How to Keep Your Cloud Backups Secure

• in categories: advice • by: Michelle Balestrat

With recent news of high-profile user accounts hacked on iCloud, Apple’s popular online service that offers remote backups, some of us might be starting to consider ‘cloud’ a dirty word. But don’t believe the hype; ‘cloud’ is just a fancy new word for an old idea.

Online backups have been with us for a long time, but in recent years they’ve been given the fresh new handle of ‘cloud backups’.

a stack of old-fashioned backup tape cartridges, labeled ‘music’, ‘database’, ‘photo’ and ‘backup’
Online backups are far more secure than old-school backup tapes.

At a time when we should all be backing up more, the swell of cloud-hysteria has led to quite a few concerned netizens turning away from one of the most useful ways to back up data. It doesn’t have to come to this! Services such as Carbonite, Mozy, Bitcasa and CrashPlan provide stable, useful backup services.

When considering the risk, remember that much of your data is still vulnerable to hackers while it’s sitting on your own hard drive. If you’re like most computer users, you don’t use encryption on your drive, and you often transmit data through insecure channels, like email.

In short, your data in a cloud backup might be even more secure than on your desktop. More importantly, online backups can be a reliable and secure way to protect yourself from devastating data loss. Though many computer users spend hours sweating over hackers, password leaks and other breaches, data loss due to hardware or software failure is actually the most looming threat facing the average user.

Remember that Internet security is a two-way street. Your data’s security is the responsibility of both you and your service provider. By using some simple tricks on your cloud accounts, you can hold up your end of the security deal while your backup service does the rest.

Double up

If you’re concerned about hackers breaking into your online backups, or even worried that the employees of your backup service could potentially see your files, you can use a program like TrueCrypt or 7-Zip on Windows, or Disk Utility on OS X, to create your own encrypted archives out of your files before you upload them to your online backup service.

For those in a bandwidth pinch, this can also make uploading your backups easier. By zipping up your files inside an archive, you can make them smaller and reduce the amount of files you’ll need to upload. Now that’s what we call a win-win.

Take a look at our guide to encryption for the full how-to.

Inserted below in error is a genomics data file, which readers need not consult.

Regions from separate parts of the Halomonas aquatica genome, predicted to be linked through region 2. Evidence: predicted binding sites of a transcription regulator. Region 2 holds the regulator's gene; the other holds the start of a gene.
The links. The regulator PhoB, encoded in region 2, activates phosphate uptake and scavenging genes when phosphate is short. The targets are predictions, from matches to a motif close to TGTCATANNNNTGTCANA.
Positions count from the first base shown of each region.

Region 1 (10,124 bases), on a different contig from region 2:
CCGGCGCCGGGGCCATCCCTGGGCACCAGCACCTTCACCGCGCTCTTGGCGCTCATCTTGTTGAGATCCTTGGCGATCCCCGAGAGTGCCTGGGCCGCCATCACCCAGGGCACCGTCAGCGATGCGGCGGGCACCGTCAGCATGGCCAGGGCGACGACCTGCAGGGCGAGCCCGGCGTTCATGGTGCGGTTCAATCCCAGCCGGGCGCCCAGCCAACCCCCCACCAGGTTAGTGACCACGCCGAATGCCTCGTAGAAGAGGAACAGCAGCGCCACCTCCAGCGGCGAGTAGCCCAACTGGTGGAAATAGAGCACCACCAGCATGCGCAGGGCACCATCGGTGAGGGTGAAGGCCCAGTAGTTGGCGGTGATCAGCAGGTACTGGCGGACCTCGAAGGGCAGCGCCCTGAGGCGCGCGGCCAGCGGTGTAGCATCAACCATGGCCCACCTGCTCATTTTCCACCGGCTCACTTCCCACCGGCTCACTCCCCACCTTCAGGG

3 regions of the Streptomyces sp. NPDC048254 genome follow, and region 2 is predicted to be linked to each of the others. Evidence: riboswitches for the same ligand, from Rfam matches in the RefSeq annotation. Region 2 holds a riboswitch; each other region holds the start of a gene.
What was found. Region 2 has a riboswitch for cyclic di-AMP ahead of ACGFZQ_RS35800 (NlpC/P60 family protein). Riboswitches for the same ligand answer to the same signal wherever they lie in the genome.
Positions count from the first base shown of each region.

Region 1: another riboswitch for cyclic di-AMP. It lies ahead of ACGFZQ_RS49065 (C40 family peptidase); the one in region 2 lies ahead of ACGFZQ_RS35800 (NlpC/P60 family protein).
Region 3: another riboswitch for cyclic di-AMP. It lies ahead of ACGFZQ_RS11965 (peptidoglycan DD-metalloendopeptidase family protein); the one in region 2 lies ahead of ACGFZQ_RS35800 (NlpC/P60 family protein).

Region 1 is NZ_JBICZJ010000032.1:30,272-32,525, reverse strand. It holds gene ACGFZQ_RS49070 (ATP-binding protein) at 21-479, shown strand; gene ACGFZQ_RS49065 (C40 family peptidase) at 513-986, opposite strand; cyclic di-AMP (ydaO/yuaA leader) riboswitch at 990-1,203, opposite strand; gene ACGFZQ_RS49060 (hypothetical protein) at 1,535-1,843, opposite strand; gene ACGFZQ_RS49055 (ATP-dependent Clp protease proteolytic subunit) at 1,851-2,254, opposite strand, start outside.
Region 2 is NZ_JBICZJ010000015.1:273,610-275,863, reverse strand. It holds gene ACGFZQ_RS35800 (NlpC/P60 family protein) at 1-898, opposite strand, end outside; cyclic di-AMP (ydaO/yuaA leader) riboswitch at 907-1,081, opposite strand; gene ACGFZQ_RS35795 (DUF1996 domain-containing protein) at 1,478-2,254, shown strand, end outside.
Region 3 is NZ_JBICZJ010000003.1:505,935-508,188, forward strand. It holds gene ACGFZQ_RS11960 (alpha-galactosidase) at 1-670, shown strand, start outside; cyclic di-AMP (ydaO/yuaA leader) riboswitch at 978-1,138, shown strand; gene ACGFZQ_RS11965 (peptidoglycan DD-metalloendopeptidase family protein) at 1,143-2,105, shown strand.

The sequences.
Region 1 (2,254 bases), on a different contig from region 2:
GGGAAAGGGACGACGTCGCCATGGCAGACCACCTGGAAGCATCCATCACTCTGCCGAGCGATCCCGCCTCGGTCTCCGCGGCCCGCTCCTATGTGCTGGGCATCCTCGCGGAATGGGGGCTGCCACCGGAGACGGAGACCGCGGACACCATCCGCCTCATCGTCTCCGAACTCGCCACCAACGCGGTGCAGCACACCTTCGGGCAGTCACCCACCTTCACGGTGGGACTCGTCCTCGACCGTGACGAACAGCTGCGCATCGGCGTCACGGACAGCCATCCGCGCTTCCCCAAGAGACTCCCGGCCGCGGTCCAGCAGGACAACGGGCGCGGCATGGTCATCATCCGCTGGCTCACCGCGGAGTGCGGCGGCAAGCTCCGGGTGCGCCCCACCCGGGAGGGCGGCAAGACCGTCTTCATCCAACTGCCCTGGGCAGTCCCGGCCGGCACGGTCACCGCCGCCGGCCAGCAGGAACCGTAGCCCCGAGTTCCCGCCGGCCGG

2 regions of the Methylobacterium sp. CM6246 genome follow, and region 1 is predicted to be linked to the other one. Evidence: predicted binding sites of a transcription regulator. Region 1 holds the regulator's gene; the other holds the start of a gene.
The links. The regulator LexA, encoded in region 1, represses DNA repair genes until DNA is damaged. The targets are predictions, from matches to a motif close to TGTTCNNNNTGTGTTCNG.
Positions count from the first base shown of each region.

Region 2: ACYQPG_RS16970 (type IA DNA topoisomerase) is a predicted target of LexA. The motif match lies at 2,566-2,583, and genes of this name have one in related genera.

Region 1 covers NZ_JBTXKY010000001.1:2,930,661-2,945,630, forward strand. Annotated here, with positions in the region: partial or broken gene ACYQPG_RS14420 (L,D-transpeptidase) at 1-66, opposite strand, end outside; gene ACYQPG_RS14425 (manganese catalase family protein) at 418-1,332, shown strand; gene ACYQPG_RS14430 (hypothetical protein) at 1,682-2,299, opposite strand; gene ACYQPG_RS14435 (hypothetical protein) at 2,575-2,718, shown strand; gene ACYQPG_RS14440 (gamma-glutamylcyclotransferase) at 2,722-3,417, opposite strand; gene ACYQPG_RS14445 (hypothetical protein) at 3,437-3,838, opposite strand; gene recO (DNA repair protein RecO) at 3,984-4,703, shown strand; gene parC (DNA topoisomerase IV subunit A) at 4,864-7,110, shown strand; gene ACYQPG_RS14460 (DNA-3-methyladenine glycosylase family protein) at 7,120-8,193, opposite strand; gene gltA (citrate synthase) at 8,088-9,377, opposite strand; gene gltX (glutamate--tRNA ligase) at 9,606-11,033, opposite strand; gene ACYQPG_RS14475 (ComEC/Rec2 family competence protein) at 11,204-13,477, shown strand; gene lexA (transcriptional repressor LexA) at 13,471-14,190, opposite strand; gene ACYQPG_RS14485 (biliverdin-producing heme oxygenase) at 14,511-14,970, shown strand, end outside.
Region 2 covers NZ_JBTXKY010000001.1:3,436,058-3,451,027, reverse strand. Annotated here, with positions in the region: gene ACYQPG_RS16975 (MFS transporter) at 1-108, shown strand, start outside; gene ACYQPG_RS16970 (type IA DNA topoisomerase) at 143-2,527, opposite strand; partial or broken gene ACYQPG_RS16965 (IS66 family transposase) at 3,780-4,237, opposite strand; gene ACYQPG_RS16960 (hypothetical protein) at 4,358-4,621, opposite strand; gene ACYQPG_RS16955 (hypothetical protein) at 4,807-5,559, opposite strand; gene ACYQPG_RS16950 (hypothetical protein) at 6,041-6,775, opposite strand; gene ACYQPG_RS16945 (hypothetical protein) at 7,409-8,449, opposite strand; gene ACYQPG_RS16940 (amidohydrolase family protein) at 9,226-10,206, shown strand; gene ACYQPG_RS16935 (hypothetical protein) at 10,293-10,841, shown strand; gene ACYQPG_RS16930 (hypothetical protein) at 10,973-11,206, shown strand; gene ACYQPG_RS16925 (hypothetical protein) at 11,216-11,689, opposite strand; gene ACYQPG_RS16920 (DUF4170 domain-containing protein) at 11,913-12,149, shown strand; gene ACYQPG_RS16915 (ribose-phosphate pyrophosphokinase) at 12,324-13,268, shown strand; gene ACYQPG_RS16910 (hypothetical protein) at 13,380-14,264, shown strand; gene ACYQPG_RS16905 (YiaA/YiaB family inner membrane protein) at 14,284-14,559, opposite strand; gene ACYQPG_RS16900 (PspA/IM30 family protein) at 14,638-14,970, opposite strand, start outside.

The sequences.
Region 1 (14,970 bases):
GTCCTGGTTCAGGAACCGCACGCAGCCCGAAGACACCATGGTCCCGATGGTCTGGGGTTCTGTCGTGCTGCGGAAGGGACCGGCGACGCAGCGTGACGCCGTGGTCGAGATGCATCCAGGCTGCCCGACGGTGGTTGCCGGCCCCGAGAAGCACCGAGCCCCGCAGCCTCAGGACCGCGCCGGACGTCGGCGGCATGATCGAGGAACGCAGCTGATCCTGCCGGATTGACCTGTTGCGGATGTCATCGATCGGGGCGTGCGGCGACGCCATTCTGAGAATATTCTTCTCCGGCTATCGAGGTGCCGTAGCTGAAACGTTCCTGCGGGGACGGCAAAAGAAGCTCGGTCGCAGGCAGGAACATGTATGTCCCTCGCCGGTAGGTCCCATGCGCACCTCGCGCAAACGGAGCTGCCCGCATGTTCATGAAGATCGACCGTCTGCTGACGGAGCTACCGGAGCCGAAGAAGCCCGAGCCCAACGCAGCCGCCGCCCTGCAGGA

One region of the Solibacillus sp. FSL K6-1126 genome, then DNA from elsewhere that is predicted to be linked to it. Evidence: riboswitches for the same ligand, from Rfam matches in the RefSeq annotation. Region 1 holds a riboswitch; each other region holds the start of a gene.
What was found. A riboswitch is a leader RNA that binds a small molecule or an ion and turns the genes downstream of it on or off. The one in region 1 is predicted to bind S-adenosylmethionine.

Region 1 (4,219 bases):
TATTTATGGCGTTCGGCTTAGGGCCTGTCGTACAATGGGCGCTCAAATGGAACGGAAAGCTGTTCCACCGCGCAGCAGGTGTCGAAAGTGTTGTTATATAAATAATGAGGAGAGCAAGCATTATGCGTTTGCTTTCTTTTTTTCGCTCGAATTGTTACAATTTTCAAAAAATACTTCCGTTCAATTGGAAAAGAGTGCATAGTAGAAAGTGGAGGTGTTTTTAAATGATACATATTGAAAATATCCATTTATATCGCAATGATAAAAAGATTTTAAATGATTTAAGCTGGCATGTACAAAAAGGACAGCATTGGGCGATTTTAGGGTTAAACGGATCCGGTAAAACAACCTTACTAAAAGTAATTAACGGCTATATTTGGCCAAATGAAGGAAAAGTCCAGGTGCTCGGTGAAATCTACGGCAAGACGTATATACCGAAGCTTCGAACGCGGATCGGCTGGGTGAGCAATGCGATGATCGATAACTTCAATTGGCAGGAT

Consider going premium

While some services like Mozy and Just Cloud offer starter accounts for free, the more advanced, paid plans will allow you to set your own encryption key rather than using the service’s assigned one. This means that even your online backup provider won’t be able to unlock your files. Other features might include technical support, backup of multiple devices and even data recovery.

Taking charge of your own backups is often quite a lot more work than many people bargain for. If you want to do backups right, you need to be making multiple backups, too.

In security-speak, the golden rule is 3-2-1: have at least 3 copies of any data you can’t live without, in 2 different formats, with 1 copy off site. (This last step ensures that any one disaster is unlikely to take out both your data and your backups at the same time.)

Cloud services make the perfect off-site backup solution, as well as counting as one of your two formats. If you want extra insurance, you can use multiple cloud services, or invest in an external hard disk to double up.

If you’re still feeling hesitant, keep in mind that cloud backup services take your privacy very seriously, utilising strong forms of encryption such as AES and Blowfish for their storage servers. While files are being uploaded and downloaded, they’re also being transferred over an encrypted, secure connection to prevent eavesdroppers.

In fact, most cloud backups use the same encryption strength as what you’ll find major banks using when you make a transaction.

When it comes to choosing a backup solution, don’t underestimate convenience—after all, you’ll need to be using it regularly. Automated backups are the most foolproof way to keep your saved files up-to-date.

Most importantly, don’t fear the Cloud. While hacking might well be a real threat, the truth is that most users lose data due to accidents like hardware failure or software glitches, rather than data breaches.

With some due diligence, cloud backups can provide you with a secure and incredibly useful tool in your data security arsenal.

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